Friday, March 12, 2010

An easy way to enable and disable the second monitor in Windows 7

Both Screen Resolution (desk.cpl) part of Windows 7 Control Panel and NVIDIA Control Panel offer a way to enable and disable a secondary monitor. However, they're annoying. It takes too many clicks, and there is a confirmation prompt which cannot be disabled. There is 3rd party software for this, but installing software for this seems excessive, and paying for it seems ridiculous. The OS and/or display adapter drivers should make this easy.

Fortunately, there is an easy solution. It appears under "Connect to a Projector" in the start menu and corresponds to "%windir%\system32\displayswitch.exe". It can also be started using the Windows+P hotkey. Best of all, it allows command line switches, which can be mapped to hotkeys via a utility like HoeKey:

Extend desktop across both displays:displayswitch /extend
Only use primary display:displayswitch /internal
Display same image on both:displayswitch /clone
Only use secondary display:displayswitch /external

Wednesday, March 10, 2010

Verified by Visa sucks

Last night I learned about another shortcoming of the Verified by Visa program. A single authentication allows the merchant to complete multiple transactions, including past transactions which were stopped by Verified by Visa.

I had forgotten one aspect of my Verified by Visa password, and so I was unable to complete a order. I didn't get any confirmation and the order wasn't listed under the list of orders, and so I assumed the order was aborted. Then I reset my password and repeated the order. After I completed the Verified by Visa authentication, the old order appeared in the list of orders and proceeded as if I had authorized it. In fact, the single Verified by Visa authentication allowed four orders to proceed; each order had been split into two parts by Newegg.

This is not security. A Verified by Visa authentication does not prove consent for anything.

(Yeah, I was able to quickly contact a Newegg customer service representative and void the order. So, everything is ok. The only consequence is decreased confidence in Newegg's website and Verified by Visa.)

Monday, March 01, 2010

Notes on creating an OEM XP disc for an old IBM IntelliStation

  • The computer had all the required files in C:\I386. There was also the VALUEADD folder from the XP CD.
  • C:\I386\UNATTEND.TXT contained the key needed for an OEM pre-activated (SLP) install. That's a better choice than the key on the sticker on the back, because activation not needed. Microsoft provides instructions for preserving OEM pre-activation; basically, just use that key.
  • I verified the files in C:\I386 by comparing MD5 sums with files on an XP CD. There were a few differences, but nothing suspicious. Slipstreamed hotfixes could be identified by searching for the file and its version. There was only one minor error in the files: I386\WIN9XMIG\MAPI\DLL\MKNTFRMCACHE.EXE had been renamed to MKNTFR~1.EXE.
  • SP3 can be slipstreamed onto the initial release (RTM) of XP without obvious errors, but some files won't be updated. Because of this, I first slipstreamed SP2 and then SP3. Because of widely reported problems with slipstreaming SP3 in Vista, I slipstreamed it in XP.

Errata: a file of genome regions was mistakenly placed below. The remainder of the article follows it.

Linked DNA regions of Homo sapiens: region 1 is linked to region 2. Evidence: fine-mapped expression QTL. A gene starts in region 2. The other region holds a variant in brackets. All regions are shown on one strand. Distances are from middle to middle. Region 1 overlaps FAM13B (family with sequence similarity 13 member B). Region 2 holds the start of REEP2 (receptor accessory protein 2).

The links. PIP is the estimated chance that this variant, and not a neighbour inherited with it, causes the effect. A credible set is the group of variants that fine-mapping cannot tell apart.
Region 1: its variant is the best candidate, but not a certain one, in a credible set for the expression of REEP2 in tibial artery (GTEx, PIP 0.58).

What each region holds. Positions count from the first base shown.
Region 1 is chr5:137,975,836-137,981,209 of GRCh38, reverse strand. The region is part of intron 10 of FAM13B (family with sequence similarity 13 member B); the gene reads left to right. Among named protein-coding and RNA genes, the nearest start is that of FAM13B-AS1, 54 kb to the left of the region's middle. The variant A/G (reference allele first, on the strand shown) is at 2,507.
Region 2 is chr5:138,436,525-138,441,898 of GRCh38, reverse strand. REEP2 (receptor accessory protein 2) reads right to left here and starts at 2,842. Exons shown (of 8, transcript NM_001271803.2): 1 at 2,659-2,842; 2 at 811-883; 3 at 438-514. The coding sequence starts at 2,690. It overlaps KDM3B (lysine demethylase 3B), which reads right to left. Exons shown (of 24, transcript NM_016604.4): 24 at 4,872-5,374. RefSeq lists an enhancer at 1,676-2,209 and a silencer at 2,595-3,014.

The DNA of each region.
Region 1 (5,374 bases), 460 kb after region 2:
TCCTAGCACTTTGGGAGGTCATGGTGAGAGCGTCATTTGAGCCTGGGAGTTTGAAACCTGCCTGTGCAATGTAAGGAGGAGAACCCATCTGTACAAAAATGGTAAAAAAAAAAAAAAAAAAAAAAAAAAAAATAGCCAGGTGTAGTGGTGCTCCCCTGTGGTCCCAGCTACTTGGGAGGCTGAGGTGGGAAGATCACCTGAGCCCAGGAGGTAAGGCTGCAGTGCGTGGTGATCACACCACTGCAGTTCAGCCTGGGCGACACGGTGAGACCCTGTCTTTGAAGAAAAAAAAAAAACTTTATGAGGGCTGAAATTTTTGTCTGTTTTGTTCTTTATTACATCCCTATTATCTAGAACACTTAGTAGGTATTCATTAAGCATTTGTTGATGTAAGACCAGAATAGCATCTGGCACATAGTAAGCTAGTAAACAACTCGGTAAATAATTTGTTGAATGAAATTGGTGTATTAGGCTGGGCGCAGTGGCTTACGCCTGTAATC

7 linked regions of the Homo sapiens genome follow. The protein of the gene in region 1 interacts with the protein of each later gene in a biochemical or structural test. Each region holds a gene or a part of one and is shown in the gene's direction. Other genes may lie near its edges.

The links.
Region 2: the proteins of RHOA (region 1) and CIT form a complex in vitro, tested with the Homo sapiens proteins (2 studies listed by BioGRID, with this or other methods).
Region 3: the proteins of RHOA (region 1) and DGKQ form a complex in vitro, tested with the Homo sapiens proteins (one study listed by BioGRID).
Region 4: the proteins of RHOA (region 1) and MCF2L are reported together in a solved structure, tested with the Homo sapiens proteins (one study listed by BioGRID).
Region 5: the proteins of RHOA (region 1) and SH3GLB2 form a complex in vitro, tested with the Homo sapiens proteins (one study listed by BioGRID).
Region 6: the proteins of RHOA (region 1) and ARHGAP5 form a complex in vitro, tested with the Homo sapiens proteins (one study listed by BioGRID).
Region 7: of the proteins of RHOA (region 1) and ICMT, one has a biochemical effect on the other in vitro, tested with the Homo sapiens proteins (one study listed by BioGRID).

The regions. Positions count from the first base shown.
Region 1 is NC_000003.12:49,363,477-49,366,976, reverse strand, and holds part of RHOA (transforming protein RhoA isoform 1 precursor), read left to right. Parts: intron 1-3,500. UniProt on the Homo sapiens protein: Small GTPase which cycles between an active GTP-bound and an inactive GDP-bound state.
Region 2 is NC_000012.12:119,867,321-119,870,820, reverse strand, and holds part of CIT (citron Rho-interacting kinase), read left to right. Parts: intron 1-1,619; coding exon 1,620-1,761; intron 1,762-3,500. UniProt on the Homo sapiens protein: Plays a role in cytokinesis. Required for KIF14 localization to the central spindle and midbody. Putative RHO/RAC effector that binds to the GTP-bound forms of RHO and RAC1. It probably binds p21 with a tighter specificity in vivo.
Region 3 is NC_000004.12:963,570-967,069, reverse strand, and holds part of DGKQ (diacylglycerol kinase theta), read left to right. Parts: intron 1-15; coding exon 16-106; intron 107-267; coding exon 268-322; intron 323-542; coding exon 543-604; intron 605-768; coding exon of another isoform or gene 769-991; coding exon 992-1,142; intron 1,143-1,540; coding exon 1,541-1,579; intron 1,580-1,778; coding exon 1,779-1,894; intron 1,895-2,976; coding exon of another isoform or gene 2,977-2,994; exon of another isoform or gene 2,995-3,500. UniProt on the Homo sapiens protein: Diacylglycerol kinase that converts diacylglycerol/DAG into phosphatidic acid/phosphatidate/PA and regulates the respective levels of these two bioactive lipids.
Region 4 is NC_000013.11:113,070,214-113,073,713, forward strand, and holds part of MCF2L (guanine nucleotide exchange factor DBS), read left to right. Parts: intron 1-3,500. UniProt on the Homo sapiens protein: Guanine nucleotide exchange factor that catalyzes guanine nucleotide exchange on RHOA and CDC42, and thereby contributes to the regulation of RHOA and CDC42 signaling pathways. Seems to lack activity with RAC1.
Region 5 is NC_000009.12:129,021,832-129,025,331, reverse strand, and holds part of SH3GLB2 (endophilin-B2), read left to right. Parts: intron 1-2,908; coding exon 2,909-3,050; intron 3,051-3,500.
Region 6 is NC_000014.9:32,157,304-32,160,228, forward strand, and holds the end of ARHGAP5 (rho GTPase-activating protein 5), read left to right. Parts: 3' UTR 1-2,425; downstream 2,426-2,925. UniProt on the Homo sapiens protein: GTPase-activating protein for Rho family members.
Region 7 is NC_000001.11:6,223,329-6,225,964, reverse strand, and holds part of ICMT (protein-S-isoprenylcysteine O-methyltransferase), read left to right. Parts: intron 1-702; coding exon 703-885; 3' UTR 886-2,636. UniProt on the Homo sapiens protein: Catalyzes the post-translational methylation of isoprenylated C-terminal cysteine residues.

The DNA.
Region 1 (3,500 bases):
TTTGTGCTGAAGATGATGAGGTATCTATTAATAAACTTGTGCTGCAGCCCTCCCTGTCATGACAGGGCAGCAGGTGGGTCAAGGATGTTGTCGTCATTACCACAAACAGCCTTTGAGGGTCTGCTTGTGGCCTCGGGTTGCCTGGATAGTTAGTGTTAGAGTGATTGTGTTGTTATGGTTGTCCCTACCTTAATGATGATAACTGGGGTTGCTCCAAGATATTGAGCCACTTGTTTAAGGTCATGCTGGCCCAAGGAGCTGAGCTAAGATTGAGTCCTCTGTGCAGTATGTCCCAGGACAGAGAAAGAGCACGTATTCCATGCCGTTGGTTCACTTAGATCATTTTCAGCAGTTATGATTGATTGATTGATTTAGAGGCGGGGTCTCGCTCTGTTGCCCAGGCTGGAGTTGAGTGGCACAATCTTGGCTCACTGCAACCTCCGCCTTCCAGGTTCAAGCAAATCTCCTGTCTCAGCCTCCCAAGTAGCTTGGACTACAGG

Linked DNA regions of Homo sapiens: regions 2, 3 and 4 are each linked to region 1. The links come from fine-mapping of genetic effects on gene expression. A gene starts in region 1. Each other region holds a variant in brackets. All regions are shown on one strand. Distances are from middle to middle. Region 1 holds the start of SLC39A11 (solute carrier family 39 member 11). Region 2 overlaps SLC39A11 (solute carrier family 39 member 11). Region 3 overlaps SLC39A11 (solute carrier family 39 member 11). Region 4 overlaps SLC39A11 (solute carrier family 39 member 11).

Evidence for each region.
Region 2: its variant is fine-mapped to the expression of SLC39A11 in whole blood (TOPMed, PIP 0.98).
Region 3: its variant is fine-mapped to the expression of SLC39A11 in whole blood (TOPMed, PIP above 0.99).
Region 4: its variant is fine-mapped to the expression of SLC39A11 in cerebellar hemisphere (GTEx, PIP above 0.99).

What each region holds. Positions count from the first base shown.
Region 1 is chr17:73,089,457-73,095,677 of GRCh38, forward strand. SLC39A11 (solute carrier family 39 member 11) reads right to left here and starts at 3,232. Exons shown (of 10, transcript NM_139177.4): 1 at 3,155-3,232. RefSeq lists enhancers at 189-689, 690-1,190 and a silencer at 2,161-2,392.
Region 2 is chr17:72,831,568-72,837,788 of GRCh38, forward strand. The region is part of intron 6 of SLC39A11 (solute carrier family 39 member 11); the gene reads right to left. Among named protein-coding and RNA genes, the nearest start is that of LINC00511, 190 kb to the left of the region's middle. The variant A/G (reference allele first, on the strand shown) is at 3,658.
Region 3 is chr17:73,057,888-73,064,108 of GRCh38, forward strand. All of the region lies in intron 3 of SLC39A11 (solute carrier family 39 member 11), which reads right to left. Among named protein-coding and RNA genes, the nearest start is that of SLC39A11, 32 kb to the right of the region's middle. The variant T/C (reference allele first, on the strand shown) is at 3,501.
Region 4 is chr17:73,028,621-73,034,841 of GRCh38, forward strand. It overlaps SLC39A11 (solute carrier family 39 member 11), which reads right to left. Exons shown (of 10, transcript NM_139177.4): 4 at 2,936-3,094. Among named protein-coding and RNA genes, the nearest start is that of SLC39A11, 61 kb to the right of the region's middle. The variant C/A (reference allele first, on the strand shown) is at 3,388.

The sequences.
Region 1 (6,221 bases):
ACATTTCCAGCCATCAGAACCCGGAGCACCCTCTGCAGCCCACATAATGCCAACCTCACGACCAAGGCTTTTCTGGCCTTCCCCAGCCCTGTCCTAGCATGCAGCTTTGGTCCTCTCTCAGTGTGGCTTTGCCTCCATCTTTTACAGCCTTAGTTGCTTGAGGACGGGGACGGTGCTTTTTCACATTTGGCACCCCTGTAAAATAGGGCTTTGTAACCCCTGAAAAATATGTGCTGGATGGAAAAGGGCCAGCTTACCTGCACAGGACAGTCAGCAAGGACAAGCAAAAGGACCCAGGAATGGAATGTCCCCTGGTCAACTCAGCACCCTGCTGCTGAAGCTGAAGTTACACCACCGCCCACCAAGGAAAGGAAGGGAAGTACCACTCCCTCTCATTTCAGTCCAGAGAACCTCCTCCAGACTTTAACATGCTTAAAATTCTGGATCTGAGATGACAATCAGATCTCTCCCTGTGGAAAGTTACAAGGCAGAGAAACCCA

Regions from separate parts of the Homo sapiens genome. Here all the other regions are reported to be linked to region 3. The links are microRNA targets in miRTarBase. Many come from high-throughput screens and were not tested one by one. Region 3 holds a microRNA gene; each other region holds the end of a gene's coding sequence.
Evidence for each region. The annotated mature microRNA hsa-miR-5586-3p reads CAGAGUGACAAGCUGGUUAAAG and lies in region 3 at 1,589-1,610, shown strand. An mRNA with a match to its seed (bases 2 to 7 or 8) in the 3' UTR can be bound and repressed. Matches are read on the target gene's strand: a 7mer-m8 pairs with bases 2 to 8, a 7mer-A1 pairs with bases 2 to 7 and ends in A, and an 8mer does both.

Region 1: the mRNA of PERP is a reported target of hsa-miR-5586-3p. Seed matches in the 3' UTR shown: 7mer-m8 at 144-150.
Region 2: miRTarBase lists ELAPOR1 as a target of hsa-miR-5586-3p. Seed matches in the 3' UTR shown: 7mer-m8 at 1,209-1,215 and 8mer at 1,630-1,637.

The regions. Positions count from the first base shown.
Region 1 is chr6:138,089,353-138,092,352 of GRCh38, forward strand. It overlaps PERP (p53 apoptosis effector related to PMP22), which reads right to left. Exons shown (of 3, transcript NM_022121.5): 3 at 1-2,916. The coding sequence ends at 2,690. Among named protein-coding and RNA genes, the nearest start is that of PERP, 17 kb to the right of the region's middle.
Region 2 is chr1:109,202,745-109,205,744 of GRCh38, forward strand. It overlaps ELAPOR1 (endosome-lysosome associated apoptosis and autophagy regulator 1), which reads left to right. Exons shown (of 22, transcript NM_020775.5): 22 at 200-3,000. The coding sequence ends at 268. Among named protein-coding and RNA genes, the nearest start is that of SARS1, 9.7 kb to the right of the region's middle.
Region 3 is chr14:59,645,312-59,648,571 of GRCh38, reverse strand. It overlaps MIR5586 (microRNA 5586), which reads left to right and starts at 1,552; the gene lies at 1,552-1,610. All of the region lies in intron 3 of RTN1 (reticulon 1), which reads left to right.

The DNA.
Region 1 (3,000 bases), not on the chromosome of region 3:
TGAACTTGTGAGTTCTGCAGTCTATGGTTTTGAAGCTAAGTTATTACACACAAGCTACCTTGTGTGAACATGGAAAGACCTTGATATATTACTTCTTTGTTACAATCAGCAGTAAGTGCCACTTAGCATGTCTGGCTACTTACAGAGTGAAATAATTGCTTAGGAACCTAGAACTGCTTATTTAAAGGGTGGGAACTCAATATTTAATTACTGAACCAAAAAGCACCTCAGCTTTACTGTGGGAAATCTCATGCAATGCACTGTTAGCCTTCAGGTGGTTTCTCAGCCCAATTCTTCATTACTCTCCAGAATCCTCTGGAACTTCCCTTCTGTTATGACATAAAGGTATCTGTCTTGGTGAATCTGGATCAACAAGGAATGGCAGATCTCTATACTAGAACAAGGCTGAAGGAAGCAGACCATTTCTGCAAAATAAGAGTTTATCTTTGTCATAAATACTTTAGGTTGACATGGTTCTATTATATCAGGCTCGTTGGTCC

• Drivers were available in C:\IBMTOOLS\DRIVERS and C:\DRIVERS. The newest drivers were available from IBM's web site, so I used those.
  • I stripped down the UNATTEND.TXT file to create WINNT.SIF file which partly automated the installation. (When installing from a CD, the file must be called WINNT.SIF.)
  • I was able to load mass storage drivers from a floppy. Setup was then able to see the hard drive. However, when copying files to the hard drive, I got a "setup cannot copy the file" error. Eventually I found that the drivers need to be present in A:\$OEM$\TEXTMODE. I wonder if this was because of WINNT.SIF options or it being OEM XP.
  • There are instructions on editing TXTSETUP.SIF to add mass storage drivers to the CD. A better way is to use WINNT.SIF and place the drivers in both \$OEM$\TEXTMODE and \I386\$OEM$\ on the CD.

Changing Windows 7 ICS IP

When Internet Connection Sharing (ICS) is enabled in Windows 7, the local IP address of the computer becomes However, that address isn't locked. I was able to change it to in the usual way (in "Internet Protocol Version 4" properties in the "Local Area Connection" properties.) After this change, DHCP doesn't work right, but NAT works perfectly. So, ICS can be used as an emergency replacement for a router when all the computers have statically assigned IP addresses.

Missing .htc files cause a 404 for the whole page

Last night I was helping a friend fix a web page in Internet Explorer 8.0. The problem was quite weird. The page would load and display properly for a moment, but then Internet Explorer would display its "The webpage cannot be found" page.

We found that this behaviour could be stopped by disabling "Binary and script behaviors" in the ActiveX section of security settings, or by disabling "friendly" HTTP error messages (in advanced settings).

The JavaScript debugger could be used by pausing execution and then reloading the page, but this was not helpful. The location where the 404 appeared changed a bit, and in any case, JavaScript didn't seem to do anything to cause a redirect. JavaScript debugging ended up just being a waste of time.

We eventually found that the problem was due to a missing .htc (HTML Components) file.